Extending the range of distances accessible by 19F electron-nuclear double resonance in proteins using high-spin Gd(III) labels

06 December 2023, Version 1
This content is a preprint and has not undergone peer review at the time of posting.


Fluorine electron-nuclear double resonance (19F ENDOR) has recently emerged as a valuable tool in structural biology for distance determination between F atoms and a paramagnetic center, either intrinsic or conjugated to a biomolecule via spin labeling, yielding distances beyond those accessible by double electron-electron resonance (DEER). To further extend the accessible distance range we exploit the high-spin properties of Gd(III) and focus on transitions other than the central transition (|–1/2> <-> |+1/2>), that become more populated at high magnetic fields and low temperatures. This increases the spectral resolution up to ca. 7 times, thus raising the long-distance limit of ENDOR almost twofold. We first demonstrate quantitative agreement between the experimental spectra and theoretical predictions for a model fluorine containing Gd(III) complex, whose 19F spectrum is well resolved in conventional central transition measurements. We then validate our approach on two proteins labeled with 19F and Gd(III), in which the Gd-F distance is too long to produce a well resolved 19F ENDOR doublet when measured at the central transition. By focusing on the |–5/2> <-> |–3/2> and |–7/2> <-> |–5/2> EPR transitions, a resolution enhancement of 4.5 and 7 fold was obtained, respectively. We also present data analysis strategies to handle contributions of different electron spin manifolds to the ENDOR spectrum. Our new extended 19F ENDOR approach should be applicable to Gd-F distances as large as 20Å, widening the traditional ENDOR distance window.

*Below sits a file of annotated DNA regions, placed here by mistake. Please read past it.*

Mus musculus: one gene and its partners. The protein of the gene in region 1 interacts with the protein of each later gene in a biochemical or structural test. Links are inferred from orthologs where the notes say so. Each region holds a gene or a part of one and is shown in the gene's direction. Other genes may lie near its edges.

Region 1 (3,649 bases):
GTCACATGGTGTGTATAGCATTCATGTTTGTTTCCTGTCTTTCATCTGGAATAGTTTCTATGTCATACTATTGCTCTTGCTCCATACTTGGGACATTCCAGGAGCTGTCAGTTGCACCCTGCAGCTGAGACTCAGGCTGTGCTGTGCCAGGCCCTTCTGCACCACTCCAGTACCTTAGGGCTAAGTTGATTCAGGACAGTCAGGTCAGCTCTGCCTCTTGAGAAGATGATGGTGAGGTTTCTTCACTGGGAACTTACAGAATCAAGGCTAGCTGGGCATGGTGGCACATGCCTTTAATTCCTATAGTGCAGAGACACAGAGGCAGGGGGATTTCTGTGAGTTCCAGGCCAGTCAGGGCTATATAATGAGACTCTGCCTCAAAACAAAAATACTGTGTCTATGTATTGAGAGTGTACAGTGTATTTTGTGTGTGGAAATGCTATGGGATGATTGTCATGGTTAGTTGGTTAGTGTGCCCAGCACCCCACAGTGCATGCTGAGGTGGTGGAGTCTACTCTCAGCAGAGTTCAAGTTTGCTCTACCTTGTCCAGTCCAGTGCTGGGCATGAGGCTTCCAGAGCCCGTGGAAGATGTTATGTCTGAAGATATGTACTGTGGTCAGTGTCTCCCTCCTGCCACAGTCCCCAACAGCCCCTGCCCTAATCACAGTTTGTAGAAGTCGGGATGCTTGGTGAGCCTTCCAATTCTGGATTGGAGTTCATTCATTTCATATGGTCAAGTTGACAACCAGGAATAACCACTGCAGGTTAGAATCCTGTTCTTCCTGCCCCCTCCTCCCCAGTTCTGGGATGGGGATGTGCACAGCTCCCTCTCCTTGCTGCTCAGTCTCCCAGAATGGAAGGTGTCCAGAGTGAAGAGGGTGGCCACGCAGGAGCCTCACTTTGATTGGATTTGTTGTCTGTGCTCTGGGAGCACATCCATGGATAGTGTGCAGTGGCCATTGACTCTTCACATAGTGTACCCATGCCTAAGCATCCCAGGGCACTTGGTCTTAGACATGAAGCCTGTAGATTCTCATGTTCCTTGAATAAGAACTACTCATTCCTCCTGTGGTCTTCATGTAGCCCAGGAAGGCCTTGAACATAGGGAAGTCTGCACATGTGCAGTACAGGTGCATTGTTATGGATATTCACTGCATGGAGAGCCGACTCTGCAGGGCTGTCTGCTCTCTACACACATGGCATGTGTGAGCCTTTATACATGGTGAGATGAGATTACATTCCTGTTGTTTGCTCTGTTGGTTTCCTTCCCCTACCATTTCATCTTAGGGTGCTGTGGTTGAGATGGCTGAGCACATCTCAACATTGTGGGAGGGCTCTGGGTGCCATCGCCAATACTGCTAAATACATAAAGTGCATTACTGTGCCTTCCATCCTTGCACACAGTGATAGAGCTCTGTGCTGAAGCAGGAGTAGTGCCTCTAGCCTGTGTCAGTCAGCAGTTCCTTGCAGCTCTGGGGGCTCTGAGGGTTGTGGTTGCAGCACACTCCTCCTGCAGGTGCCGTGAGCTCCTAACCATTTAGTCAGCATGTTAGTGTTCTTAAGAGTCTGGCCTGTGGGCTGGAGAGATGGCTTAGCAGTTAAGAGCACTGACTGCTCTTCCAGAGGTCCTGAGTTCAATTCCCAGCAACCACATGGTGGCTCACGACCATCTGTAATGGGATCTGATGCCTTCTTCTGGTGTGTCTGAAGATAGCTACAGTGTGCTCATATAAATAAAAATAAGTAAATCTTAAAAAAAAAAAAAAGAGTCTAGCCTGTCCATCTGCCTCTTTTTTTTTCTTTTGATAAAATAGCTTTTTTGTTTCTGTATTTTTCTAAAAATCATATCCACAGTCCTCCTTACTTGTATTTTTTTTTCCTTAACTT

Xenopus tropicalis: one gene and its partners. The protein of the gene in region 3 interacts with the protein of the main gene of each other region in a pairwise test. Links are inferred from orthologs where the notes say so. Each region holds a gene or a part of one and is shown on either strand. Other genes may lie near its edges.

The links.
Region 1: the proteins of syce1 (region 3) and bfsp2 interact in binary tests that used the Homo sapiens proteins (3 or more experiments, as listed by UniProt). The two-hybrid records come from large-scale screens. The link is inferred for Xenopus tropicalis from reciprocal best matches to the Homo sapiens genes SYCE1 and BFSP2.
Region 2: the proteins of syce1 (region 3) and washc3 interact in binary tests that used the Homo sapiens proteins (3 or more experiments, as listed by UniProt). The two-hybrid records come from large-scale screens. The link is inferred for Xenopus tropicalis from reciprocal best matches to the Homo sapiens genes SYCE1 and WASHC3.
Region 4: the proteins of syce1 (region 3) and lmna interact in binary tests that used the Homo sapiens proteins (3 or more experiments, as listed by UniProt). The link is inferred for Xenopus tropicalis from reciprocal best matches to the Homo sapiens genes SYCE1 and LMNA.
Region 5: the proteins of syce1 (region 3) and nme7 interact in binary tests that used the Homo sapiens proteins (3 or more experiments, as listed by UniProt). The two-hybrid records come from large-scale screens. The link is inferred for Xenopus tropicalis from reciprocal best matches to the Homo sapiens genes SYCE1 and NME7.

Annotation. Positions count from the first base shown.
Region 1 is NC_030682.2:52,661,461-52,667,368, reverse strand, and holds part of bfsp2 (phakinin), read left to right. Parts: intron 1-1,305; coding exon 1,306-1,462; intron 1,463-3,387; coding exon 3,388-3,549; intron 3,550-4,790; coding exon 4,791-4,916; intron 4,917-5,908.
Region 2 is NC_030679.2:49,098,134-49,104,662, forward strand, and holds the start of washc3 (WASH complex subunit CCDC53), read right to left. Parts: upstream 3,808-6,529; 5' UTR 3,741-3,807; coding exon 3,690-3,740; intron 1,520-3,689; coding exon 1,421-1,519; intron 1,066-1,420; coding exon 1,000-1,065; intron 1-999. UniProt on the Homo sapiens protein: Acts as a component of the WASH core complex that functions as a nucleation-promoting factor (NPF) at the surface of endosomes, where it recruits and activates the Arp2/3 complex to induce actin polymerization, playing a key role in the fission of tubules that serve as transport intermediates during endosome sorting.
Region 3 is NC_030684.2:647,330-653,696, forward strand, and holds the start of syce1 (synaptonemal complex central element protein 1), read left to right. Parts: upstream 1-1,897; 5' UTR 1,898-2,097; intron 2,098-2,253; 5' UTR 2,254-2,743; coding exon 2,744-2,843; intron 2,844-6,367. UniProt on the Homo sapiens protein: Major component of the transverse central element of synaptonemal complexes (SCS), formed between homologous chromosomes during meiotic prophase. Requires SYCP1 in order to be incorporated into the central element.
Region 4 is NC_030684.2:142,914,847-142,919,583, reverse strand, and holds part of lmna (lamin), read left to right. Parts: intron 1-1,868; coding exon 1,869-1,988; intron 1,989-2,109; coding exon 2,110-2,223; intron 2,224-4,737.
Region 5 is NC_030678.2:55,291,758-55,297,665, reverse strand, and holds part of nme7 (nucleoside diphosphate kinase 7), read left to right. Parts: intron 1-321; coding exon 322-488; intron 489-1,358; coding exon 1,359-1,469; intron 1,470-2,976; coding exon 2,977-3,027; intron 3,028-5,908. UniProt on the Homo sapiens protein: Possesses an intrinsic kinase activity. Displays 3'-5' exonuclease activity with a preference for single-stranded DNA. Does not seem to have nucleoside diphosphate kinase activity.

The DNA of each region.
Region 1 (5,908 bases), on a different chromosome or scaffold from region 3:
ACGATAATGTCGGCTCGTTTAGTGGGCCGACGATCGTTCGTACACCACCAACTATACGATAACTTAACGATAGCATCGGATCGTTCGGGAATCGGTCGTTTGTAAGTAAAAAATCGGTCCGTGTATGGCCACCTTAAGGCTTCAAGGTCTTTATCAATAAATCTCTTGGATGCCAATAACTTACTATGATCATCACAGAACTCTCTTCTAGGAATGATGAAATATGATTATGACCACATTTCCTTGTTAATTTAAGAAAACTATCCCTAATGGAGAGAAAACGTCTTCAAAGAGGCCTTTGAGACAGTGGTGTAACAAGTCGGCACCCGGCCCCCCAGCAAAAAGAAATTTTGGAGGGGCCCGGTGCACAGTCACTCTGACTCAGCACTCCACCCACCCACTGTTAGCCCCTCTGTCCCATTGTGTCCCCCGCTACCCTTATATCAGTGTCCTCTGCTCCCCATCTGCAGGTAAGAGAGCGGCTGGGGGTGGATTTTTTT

protein structure
distance measurements
electron paramagnetic resonance
high spin systems
Gd spin labels

Supplementary materials

Supporting Information (PDF)
Further details on synthesis, EPR and ENDOR measurements, spin relaxation properties of the samples, spectra simulations and DFT calculations.


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